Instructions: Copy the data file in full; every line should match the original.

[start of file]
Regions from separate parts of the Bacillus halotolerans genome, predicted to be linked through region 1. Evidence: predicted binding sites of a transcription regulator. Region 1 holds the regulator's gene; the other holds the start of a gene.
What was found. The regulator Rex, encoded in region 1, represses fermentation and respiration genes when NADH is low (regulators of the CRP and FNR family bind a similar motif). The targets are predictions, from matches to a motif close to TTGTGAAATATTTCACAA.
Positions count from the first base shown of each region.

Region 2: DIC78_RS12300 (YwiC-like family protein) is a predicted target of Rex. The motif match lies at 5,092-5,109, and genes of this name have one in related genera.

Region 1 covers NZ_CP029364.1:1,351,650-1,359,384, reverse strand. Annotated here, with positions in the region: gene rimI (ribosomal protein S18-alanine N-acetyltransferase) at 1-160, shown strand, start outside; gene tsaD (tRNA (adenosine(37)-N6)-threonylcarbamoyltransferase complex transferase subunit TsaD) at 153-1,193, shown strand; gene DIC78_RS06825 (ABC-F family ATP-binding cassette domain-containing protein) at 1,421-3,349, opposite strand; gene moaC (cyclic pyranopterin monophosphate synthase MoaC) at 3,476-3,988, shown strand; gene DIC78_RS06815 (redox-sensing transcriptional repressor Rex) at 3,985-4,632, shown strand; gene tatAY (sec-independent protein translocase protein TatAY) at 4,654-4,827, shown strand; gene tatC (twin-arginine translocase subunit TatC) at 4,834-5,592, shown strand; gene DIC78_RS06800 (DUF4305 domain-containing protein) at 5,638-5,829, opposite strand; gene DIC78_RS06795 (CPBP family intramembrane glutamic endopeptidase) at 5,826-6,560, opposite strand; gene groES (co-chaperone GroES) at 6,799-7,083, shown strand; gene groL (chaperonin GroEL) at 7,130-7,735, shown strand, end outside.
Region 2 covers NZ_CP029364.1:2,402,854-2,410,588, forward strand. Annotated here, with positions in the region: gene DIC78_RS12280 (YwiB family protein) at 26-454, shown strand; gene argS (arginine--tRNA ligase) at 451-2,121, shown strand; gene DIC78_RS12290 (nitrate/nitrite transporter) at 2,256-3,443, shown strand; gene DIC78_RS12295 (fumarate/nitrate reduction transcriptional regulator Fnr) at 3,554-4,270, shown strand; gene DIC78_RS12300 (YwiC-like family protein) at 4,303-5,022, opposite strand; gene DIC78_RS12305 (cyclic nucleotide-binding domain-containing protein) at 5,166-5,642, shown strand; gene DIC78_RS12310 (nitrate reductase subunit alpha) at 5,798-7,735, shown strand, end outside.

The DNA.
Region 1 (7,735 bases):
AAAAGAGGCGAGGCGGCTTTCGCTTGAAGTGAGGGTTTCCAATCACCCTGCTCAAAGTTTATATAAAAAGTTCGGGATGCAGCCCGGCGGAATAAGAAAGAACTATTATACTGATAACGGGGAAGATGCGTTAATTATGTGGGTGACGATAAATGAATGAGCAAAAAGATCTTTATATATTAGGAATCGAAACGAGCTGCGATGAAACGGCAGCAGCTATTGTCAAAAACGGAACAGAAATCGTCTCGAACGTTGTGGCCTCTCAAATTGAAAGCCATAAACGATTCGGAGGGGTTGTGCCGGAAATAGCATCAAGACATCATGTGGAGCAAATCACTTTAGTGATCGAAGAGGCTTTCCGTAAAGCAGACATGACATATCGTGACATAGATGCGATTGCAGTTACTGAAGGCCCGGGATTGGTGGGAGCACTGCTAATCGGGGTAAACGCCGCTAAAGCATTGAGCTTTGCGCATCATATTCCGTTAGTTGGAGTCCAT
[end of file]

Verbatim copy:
Regions from separate parts of the Bacillus halotolerans genome, predicted to be linked through region 1. Evidence: predicted binding sites of a transcription regulator. Region 1 holds the regulator's gene; the other holds the start of a gene.
What was found. The regulator Rex, encoded in region 1, represses fermentation and respiration genes when NADH is low (regulators of the CRP and FNR family bind a similar motif). The targets are predictions, from matches to a motif close to TTGTGAAATATTTCACAA.
Positions count from the first base shown of each region.

Region 2: DIC78_RS12300 (YwiC-like family protein) is a predicted target of Rex. The motif match lies at 5,092-5,109, and genes of this name have one in related genera.

Region 1 covers NZ_CP029364.1:1,351,650-1,359,384, reverse strand. Annotated here, with positions in the region: gene rimI (ribosomal protein S18-alanine N-acetyltransferase) at 1-160, shown strand, start outside; gene tsaD (tRNA (adenosine(37)-N6)-threonylcarbamoyltransferase complex transferase subunit TsaD) at 153-1,193, shown strand; gene DIC78_RS06825 (ABC-F family ATP-binding cassette domain-containing protein) at 1,421-3,349, opposite strand; gene moaC (cyclic pyranopterin monophosphate synthase MoaC) at 3,476-3,988, shown strand; gene DIC78_RS06815 (redox-sensing transcriptional repressor Rex) at 3,985-4,632, shown strand; gene tatAY (sec-independent protein translocase protein TatAY) at 4,654-4,827, shown strand; gene tatC (twin-arginine translocase subunit TatC) at 4,834-5,592, shown strand; gene DIC78_RS06800 (DUF4305 domain-containing protein) at 5,638-5,829, opposite strand; gene DIC78_RS06795 (CPBP family intramembrane glutamic endopeptidase) at 5,826-6,560, opposite strand; gene groES (co-chaperone GroES) at 6,799-7,083, shown strand; gene groL (chaperonin GroEL) at 7,130-7,735, shown strand, end outside.
Region 2 covers NZ_CP029364.1:2,402,854-2,410,588, forward strand. Annotated here, with positions in the region: gene DIC78_RS12280 (YwiB family protein) at 26-454, shown strand; gene argS (arginine--tRNA ligase) at 451-2,121, shown strand; gene DIC78_RS12290 (nitrate/nitrite transporter) at 2,256-3,443, shown strand; gene DIC78_RS12295 (fumarate/nitrate reduction transcriptional regulator Fnr) at 3,554-4,270, shown strand; gene DIC78_RS12300 (YwiC-like family protein) at 4,303-5,022, opposite strand; gene DIC78_RS12305 (cyclic nucleotide-binding domain-containing protein) at 5,166-5,642, shown strand; gene DIC78_RS12310 (nitrate reductase subunit alpha) at 5,798-7,735, shown strand, end outside.

The DNA.
Region 1 (7,735 bases):
AAAAGAGGCGAGGCGGCTTTCGCTTGAAGTGAGGGTTTCCAATCACCCTGCTCAAAGTTTATATAAAAAGTTCGGGATGCAGCCCGGCGGAATAAGAAAGAACTATTATACTGATAACGGGGAAGATGCGTTAATTATGTGGGTGACGATAAATGAATGAGCAAAAAGATCTTTATATATTAGGAATCGAAACGAGCTGCGATGAAACGGCAGCAGCTATTGTCAAAAACGGAACAGAAATCGTCTCGAACGTTGTGGCCTCTCAAATTGAAAGCCATAAACGATTCGGAGGGGTTGTGCCGGAAATAGCATCAAGACATCATGTGGAGCAAATCACTTTAGTGATCGAAGAGGCTTTCCGTAAAGCAGACATGACATATCGTGACATAGATGCGATTGCAGTTACTGAAGGCCCGGGATTGGTGGGAGCACTGCTAATCGGGGTAAACGCCGCTAAAGCATTGAGCTTTGCGCATCATATTCCGTTAGTTGGAGTCCAT